Intensive farming debates
Why is there such opposition to modern farming techniques?
Since the outbreak of foot-and-mouth disease, intensive farming has found itself in the firing line. Big, modern, industrial farming – with its machine-milked cows and chemical-drenched crops – has been blamed for everything from the spread of disease to the destruction of the countryside to the collapse of British morale.
‘What they breed is disease, not food’, one farmer-loathing Londoner told the UK Observer. ‘The way they breed chickens and pigs, it’s like Auschwitz or something. The whole farming business is totally unreal, with us paying subsidies for stuff nobody wants, produced in sick conditions and screwing up the environment.’ (1)
No doubt there are some dodgy practices on intensive farms – most big farms are big businesses out to maximise profits and only too happy to cut corners. But the doomsday depiction of modern farming doesn’t square with our experiences: we have more, varied, fresher and cheaper food than ever before – and nobody has to break their back on the land to get it to us. So what’s going on?
As an urbanite who likes his milk and eggs, I decided to get to the heart of the contradiction by testing out the arguments against modern farming on some of those who work, lecture and play in the world of agriculture.
Is intensive farming to blame for the foot-and-mouth outbreak?
‘Far from it’, says Dr Jean Margerison, a senior lecturer in dairy science at the Seale Hayne Faculty of Agriculture, Food and Land Use in Plymouth (2), one of the UK’s leading centres of agricultural study.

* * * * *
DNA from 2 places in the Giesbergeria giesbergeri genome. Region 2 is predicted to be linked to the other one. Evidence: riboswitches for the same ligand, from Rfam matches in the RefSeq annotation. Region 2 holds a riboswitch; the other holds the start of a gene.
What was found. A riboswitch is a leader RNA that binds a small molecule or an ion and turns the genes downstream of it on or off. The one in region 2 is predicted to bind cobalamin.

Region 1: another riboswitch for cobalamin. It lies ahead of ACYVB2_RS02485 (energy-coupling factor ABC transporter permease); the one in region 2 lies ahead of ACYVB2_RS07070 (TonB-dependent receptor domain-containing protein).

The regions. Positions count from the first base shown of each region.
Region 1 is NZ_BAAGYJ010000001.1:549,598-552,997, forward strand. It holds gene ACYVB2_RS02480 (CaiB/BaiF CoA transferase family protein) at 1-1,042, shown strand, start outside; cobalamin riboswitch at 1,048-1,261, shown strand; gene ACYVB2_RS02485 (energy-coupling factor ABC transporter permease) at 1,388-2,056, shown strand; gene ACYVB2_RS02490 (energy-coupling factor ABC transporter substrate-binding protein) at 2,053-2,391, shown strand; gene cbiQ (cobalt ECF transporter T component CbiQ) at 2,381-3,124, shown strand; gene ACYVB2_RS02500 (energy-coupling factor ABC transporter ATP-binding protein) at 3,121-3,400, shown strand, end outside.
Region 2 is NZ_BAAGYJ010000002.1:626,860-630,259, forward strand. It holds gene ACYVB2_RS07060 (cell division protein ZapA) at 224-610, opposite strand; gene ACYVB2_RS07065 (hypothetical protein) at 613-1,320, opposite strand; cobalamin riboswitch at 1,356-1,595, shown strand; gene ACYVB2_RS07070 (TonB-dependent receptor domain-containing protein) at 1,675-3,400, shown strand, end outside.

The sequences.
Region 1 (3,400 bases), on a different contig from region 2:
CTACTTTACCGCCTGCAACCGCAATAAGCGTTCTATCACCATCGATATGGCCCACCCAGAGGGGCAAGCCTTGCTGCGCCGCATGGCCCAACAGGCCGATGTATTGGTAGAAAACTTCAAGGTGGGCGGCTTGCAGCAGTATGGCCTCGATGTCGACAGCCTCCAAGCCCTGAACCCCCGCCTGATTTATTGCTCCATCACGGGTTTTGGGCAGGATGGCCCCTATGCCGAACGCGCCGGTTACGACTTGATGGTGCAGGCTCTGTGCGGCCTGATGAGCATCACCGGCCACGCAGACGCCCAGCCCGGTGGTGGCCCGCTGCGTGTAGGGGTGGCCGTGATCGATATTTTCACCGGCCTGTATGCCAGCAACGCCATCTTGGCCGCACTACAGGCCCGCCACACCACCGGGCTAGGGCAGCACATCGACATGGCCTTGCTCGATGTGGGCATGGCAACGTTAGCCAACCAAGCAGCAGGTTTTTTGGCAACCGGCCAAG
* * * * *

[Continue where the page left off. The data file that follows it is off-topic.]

‘Intensification has led to pig farms being separate and specialist’, says Margerison. ‘If that had not been the case, we would be in the same position as in 1967, when there was more of a mixture of animals on farms – more pigs would have got the disease and pigs spread it far more quickly over much greater distances. Intensification means we’re better off this time around, because we don’t have pig farms right next door to other livestock.’
‘Foot-and-mouth has got nothing whatsoever to do with intensive farming’, says Séan Rickard, former chief economist of the National Farmers’ Union and author of the UK government’s agricultural manifesto. ‘It is farming markets which have spread this disease among sheep – and sheep farming is probably the most extensive form of farming. This knee-jerk reaction that modern farming caused foot-and-mouth is so far wide of the mark that you have to ask: why on earth are people even raising this?’
‘The farm where the outbreak started was the opposite of a modernised farm’, says Matt Ridley, commentator, part-time farmer and author of Genome: The Autobiography of a Species in 23 Chapters (3). ‘It was a small farm, growing pigs in a “peasant” way – that is, with swill, which is a locally sourced, natural, unprocessed food. Had the farm been using processed pig meal, as industrial pig units do, this outbreak would not have occurred.’
Okay. But intensive farming involves keeping animals very close together (‘densely stacked livestock’) which must surely contribute to the spread of disease?
After all, as Caroline Lucas, Member of European Parliament (MEP) for south-east England, points out: ‘Agriculture is now organised in a way that makes transmission of disease very easy.’ (4)
‘That’s not really true, either’, says Dr Jean Margerison. ‘People like to say intensive farming is to blame because modern farmers really stack the animals densely and that’s what causes all the disease – but it’s not actually right. It might have been the case in the past, between 1967 and now. But today a lot of pig farmers have outdoor and loose sow buildings, which in fact give the animals more area not less.’